Molecular Biologist Dr. Sui Huang: We Should All Be Wearing Masks
ISB Professor Sui Huang, MD, PhD, was one of many experts calling on public officials to rethink official recommendations in the U.S. and other western countries and to embrace wearing masks amid the coronavirus pandemic.
Huang, a molecular biologist and ISB professor, was a powerful voice contending that masks are an effective tool to stop the spread of COVID-19. Huang had called initial guidelines from the CDC and other public health agencies “unfortunate,” as they swept aside a potentially powerful measure that can help “flatten the curve.”
Huang wrote a March 26 article (COVID-19: Why We Should All Wear Masks — There Is New Scientific Rationale) that has been viewed millions of times on Medium, and he has since discussed that rationale in a video Q&A.
“Masks are very important and effective,” Huang said. “Even if you act out of fear and out of a sense to protect yourself, you actually also protect others. It’s a bidirectional protection. We have a public incentive constellation that the CDC has missed.”
Watch the Video Q & A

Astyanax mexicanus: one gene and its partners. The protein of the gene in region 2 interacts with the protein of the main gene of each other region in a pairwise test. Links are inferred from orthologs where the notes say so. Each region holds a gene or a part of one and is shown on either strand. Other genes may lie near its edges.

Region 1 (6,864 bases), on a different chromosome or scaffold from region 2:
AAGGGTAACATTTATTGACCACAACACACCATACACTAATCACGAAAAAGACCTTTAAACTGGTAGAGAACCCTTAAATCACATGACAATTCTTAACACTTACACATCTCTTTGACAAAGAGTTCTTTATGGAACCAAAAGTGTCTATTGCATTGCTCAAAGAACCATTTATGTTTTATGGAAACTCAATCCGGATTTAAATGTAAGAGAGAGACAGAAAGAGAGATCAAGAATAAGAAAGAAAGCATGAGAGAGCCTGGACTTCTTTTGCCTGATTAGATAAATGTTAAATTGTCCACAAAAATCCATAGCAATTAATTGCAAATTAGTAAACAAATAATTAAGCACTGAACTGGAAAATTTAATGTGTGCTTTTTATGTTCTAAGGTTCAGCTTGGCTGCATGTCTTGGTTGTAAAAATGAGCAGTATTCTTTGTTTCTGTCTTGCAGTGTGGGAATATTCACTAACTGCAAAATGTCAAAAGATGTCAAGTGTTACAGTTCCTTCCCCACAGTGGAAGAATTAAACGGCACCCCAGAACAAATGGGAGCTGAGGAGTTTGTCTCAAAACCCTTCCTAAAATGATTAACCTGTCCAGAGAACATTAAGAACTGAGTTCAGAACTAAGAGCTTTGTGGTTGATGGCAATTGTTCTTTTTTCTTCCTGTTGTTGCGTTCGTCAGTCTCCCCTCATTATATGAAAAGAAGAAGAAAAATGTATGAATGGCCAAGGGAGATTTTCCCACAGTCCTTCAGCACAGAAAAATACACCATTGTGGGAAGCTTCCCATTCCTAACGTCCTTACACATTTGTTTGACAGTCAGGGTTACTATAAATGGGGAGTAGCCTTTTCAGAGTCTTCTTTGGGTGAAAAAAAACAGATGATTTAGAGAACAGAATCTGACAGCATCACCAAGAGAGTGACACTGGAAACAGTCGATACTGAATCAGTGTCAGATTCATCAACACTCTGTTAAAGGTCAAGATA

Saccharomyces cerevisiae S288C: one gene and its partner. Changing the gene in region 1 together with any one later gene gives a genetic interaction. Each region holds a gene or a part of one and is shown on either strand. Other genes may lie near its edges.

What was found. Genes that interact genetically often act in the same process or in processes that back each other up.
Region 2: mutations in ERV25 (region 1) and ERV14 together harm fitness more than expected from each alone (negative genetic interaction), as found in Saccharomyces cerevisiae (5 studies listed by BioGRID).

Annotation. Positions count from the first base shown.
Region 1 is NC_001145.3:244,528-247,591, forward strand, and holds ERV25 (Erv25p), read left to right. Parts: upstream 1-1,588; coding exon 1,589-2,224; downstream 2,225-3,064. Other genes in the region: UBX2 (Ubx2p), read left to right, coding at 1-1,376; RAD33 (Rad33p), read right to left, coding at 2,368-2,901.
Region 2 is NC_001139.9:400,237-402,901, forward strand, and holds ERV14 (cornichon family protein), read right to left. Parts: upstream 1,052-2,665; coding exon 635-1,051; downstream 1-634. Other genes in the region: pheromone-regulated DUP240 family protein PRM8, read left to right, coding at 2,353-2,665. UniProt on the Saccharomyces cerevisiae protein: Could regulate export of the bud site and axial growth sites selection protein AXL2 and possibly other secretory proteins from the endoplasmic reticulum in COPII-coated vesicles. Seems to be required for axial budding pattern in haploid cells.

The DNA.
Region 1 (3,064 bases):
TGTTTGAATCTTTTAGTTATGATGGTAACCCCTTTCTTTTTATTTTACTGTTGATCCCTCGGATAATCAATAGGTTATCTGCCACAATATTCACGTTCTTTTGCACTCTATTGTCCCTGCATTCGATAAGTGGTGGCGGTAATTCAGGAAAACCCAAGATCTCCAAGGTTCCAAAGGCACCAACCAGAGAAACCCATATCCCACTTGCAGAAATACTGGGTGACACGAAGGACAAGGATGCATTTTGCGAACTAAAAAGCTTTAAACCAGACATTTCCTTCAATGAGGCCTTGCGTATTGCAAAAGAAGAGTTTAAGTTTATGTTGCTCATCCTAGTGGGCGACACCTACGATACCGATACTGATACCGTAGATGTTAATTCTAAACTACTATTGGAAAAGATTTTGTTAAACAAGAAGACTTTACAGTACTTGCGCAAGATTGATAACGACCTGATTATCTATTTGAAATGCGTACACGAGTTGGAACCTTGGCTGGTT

Huang also cited recently published data in the journal Nature that shows the nose and throat is where the virus lands, where the body’s receptors for virus docking are, and where the virus replicates. This important discovery by a German group suggests that transmission occurs mostly via large droplets and less via those fine aerosols that can end up deep in the lung. Thus, even a surgery mask or do-it-yourself (DIY) cloth mask will act as an effective barrier. Higher-grade N95 masks aren’t needed to block the large spray droplets that come from the nasopharynx. (N95 masks filter out 95 percent of small airborne particles. They are necessary to block these tiny aerosolized droplets that reach the lower lungs, but are overkill for the larger droplets that originate from and land in the upper respiratory system.)
If the “respiratory etiquette” of sneezing into your elbow is protective, then masks should be protective, Huang said. “Any physical barrier should be helpful,” he said. “When empirical evidence is lacking, we should trust measures based on common sense, plausible mechanisms — especially when costs are minimal.”